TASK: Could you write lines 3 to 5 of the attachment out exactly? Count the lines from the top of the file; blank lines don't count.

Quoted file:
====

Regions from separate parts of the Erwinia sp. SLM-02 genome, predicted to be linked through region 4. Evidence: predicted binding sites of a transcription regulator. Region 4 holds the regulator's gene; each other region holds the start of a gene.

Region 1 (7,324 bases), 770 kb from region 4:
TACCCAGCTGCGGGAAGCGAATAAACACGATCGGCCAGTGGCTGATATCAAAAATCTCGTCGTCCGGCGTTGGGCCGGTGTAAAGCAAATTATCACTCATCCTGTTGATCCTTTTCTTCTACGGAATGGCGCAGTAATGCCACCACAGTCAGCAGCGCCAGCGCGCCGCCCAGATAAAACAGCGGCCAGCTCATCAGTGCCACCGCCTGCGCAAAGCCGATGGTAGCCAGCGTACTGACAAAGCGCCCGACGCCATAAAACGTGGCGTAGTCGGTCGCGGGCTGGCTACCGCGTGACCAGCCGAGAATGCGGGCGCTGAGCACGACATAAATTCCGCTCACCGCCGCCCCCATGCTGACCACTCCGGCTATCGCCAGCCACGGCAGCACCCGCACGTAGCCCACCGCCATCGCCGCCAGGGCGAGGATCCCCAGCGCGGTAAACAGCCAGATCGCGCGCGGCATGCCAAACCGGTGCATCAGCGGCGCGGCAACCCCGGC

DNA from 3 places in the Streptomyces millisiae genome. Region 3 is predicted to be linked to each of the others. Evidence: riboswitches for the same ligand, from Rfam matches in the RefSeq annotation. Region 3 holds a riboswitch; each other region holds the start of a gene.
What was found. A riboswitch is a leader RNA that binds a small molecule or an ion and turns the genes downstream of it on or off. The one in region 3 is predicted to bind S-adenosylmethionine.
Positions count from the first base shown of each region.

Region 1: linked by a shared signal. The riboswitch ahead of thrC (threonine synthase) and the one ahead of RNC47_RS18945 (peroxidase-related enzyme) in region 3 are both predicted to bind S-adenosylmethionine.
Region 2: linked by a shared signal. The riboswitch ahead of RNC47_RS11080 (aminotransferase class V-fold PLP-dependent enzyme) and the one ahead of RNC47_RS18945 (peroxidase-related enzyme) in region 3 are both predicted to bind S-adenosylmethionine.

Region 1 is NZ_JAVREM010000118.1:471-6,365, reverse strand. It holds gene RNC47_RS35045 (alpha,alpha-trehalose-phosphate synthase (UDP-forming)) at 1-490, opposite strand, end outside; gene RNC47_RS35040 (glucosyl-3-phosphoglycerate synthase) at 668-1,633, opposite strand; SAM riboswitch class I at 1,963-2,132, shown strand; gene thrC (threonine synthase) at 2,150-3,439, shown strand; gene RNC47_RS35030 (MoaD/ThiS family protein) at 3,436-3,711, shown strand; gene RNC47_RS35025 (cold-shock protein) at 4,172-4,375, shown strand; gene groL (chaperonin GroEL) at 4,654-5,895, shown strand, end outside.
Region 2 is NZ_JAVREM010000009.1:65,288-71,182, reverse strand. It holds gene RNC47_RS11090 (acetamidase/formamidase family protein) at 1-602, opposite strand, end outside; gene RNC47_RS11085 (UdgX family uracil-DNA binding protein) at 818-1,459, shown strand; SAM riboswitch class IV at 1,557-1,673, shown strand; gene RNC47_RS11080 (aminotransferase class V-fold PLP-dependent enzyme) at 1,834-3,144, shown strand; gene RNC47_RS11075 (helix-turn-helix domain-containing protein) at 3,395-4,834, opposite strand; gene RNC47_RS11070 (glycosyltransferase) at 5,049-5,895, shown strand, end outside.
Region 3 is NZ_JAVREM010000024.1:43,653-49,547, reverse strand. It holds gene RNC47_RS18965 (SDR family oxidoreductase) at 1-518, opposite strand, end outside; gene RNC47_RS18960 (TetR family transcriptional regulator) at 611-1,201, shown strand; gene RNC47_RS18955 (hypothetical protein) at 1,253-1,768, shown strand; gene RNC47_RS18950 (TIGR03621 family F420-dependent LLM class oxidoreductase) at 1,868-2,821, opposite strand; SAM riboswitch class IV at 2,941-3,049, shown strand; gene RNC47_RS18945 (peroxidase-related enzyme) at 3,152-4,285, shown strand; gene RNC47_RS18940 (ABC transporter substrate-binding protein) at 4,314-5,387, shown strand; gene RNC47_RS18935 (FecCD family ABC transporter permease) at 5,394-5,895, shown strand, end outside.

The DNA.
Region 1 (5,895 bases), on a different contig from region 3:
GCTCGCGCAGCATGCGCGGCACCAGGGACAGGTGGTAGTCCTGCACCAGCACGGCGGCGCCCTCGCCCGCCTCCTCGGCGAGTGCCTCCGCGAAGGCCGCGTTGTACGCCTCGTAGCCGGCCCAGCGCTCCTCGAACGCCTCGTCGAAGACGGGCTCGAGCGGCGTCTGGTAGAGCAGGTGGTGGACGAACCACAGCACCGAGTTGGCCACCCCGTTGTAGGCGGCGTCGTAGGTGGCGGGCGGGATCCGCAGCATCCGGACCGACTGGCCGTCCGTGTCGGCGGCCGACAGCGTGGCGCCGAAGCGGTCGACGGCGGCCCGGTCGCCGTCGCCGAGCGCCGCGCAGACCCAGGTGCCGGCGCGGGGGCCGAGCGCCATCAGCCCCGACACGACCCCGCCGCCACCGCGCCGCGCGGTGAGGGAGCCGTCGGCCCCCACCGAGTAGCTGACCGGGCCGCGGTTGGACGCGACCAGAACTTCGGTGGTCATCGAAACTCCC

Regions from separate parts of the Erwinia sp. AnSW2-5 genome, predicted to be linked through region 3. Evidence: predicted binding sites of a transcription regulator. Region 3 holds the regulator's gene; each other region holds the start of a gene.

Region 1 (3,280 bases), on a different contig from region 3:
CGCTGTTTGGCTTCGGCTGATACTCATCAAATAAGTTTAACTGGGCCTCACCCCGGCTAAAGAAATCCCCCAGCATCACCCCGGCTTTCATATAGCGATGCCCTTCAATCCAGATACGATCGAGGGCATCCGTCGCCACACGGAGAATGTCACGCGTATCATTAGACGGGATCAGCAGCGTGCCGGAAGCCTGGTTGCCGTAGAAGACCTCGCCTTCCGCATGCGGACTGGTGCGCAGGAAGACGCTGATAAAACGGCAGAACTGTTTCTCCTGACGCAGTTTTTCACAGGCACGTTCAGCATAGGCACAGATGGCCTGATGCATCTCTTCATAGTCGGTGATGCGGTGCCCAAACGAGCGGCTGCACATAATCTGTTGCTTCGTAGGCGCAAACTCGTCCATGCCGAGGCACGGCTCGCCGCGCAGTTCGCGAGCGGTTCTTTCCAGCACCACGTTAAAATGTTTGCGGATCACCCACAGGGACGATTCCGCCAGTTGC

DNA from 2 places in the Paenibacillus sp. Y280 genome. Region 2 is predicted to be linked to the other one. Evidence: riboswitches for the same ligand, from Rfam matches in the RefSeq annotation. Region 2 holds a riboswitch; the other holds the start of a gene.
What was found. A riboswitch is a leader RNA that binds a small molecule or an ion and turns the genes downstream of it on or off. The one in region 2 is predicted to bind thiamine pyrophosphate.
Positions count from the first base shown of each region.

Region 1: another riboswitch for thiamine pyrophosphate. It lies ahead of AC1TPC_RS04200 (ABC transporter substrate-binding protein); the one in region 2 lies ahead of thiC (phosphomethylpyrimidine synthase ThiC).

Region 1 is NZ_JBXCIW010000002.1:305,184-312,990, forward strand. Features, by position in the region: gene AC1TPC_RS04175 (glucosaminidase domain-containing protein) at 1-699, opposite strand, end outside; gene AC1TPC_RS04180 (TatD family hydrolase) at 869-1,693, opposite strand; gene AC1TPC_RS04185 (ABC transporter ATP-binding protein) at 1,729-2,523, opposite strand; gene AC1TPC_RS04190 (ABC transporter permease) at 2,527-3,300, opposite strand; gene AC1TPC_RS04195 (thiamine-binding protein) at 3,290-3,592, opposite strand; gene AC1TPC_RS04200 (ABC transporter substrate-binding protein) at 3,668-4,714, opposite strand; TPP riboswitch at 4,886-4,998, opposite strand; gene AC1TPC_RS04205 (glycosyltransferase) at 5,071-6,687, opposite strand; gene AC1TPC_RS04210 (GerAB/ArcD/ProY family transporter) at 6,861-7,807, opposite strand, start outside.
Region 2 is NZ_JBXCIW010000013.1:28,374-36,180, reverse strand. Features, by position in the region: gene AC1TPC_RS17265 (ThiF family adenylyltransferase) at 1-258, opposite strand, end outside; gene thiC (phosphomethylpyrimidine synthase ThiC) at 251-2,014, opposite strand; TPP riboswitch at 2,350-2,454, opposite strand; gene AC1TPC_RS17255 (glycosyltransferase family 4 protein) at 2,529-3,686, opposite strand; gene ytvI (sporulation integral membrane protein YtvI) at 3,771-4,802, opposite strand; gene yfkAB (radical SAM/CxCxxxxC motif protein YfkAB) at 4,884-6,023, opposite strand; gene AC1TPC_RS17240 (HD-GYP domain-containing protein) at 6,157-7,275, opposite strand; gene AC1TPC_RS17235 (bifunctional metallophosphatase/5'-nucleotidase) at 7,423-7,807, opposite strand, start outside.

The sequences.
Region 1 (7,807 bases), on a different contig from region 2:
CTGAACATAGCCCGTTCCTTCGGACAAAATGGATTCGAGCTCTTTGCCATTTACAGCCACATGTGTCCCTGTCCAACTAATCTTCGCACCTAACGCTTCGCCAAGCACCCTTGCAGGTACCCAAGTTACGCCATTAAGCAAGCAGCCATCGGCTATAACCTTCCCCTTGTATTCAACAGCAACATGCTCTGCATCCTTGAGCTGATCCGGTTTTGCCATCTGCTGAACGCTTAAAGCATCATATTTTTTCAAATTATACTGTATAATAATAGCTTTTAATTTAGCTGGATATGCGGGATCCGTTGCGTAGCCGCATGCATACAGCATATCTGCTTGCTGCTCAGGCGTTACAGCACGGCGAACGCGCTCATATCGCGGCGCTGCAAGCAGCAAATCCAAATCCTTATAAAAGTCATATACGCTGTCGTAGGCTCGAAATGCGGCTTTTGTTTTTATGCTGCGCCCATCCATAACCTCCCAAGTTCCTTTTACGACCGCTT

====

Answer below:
TACCCAGCTGCGGGAAGCGAATAAACACGATCGGCCAGTGGCTGATATCAAAAATCTCGTCGTCCGGCGTTGGGCCGGTGTAAAGCAAATTATCACTCATCCTGTTGATCCTTTTCTTCTACGGAATGGCGCAGTAATGCCACCACAGTCAGCAGCGCCAGCGCGCCGCCCAGATAAAACAGCGGCCAGCTCATCAGTGCCACCGCCTGCGCAAAGCCGATGGTAGCCAGCGTACTGACAAAGCGCCCGACGCCATAAAACGTGGCGTAGTCGGTCGCGGGCTGGCTACCGCGTGACCAGCCGAGAATGCGGGCGCTGAGCACGACATAAATTCCGCTCACCGCCGCCCCCATGCTGACCACTCCGGCTATCGCCAGCCACGGCAGCACCCGCACGTAGCCCACCGCCATCGCCGCCAGGGCGAGGATCCCCAGCGCGGTAAACAGCCAGATCGCGCGCGGCATGCCAAACCGGTGCATCAGCGGCGCGGCAACCCCGGC

DNA from 3 places in the Streptomyces millisiae genome. Region 3 is predicted to be linked to each of the others. Evidence: riboswitches for the same ligand, from Rfam matches in the RefSeq annotation. Region 3 holds a riboswitch; each other region holds the start of a gene.
What was found. A riboswitch is a leader RNA that binds a small molecule or an ion and turns the genes downstream of it on or off. The one in region 3 is predicted to bind S-adenosylmethionine.